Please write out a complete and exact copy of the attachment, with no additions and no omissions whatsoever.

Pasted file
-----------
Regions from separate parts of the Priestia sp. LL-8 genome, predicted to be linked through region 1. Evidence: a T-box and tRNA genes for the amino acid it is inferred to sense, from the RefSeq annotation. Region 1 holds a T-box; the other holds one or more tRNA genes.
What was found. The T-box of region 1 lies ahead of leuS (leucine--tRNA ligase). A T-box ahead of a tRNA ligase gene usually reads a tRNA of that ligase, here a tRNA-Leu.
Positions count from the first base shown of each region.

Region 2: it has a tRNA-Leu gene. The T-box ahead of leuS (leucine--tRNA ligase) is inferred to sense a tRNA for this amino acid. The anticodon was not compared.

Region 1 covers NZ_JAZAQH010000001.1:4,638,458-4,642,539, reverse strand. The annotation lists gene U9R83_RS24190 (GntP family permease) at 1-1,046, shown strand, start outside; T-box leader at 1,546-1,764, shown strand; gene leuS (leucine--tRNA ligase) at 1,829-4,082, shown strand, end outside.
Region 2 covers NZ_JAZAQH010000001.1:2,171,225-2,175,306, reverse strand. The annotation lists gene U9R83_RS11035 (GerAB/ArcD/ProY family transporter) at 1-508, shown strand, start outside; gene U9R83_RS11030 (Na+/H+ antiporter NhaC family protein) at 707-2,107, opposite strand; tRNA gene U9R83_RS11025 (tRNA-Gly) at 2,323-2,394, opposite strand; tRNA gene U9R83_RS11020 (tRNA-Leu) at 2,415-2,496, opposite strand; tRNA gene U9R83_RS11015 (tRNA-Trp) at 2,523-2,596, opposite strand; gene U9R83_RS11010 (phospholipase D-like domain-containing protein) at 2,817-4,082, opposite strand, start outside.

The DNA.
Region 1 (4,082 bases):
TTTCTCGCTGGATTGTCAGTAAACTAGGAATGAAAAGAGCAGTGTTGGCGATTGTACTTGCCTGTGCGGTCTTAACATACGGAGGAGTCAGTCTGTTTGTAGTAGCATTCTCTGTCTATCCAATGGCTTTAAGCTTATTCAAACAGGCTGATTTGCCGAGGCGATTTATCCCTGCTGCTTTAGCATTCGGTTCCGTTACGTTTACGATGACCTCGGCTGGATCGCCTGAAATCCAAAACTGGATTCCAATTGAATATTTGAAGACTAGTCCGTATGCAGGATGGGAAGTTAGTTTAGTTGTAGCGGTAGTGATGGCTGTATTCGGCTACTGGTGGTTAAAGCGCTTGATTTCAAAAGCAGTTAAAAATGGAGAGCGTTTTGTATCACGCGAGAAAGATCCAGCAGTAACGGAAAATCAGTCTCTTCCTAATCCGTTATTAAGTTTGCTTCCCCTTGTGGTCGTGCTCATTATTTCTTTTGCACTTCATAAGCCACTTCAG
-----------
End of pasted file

Regions from separate parts of the Priestia sp. LL-8 genome, predicted to be linked through region 1. Evidence: a T-box and tRNA genes for the amino acid it is inferred to sense, from the RefSeq annotation. Region 1 holds a T-box; the other holds one or more tRNA genes.
What was found. The T-box of region 1 lies ahead of leuS (leucine--tRNA ligase). A T-box ahead of a tRNA ligase gene usually reads a tRNA of that ligase, here a tRNA-Leu.
Positions count from the first base shown of each region.

Region 2: it has a tRNA-Leu gene. The T-box ahead of leuS (leucine--tRNA ligase) is inferred to sense a tRNA for this amino acid. The anticodon was not compared.

Region 1 covers NZ_JAZAQH010000001.1:4,638,458-4,642,539, reverse strand. The annotation lists gene U9R83_RS24190 (GntP family permease) at 1-1,046, shown strand, start outside; T-box leader at 1,546-1,764, shown strand; gene leuS (leucine--tRNA ligase) at 1,829-4,082, shown strand, end outside.
Region 2 covers NZ_JAZAQH010000001.1:2,171,225-2,175,306, reverse strand. The annotation lists gene U9R83_RS11035 (GerAB/ArcD/ProY family transporter) at 1-508, shown strand, start outside; gene U9R83_RS11030 (Na+/H+ antiporter NhaC family protein) at 707-2,107, opposite strand; tRNA gene U9R83_RS11025 (tRNA-Gly) at 2,323-2,394, opposite strand; tRNA gene U9R83_RS11020 (tRNA-Leu) at 2,415-2,496, opposite strand; tRNA gene U9R83_RS11015 (tRNA-Trp) at 2,523-2,596, opposite strand; gene U9R83_RS11010 (phospholipase D-like domain-containing protein) at 2,817-4,082, opposite strand, start outside.

The DNA.
Region 1 (4,082 bases):
TTTCTCGCTGGATTGTCAGTAAACTAGGAATGAAAAGAGCAGTGTTGGCGATTGTACTTGCCTGTGCGGTCTTAACATACGGAGGAGTCAGTCTGTTTGTAGTAGCATTCTCTGTCTATCCAATGGCTTTAAGCTTATTCAAACAGGCTGATTTGCCGAGGCGATTTATCCCTGCTGCTTTAGCATTCGGTTCCGTTACGTTTACGATGACCTCGGCTGGATCGCCTGAAATCCAAAACTGGATTCCAATTGAATATTTGAAGACTAGTCCGTATGCAGGATGGGAAGTTAGTTTAGTTGTAGCGGTAGTGATGGCTGTATTCGGCTACTGGTGGTTAAAGCGCTTGATTTCAAAAGCAGTTAAAAATGGAGAGCGTTTTGTATCACGCGAGAAAGATCCAGCAGTAACGGAAAATCAGTCTCTTCCTAATCCGTTATTAAGTTTGCTTCCCCTTGTGGTCGTGCTCATTATTTCTTTTGCACTTCATAAGCCACTTCAG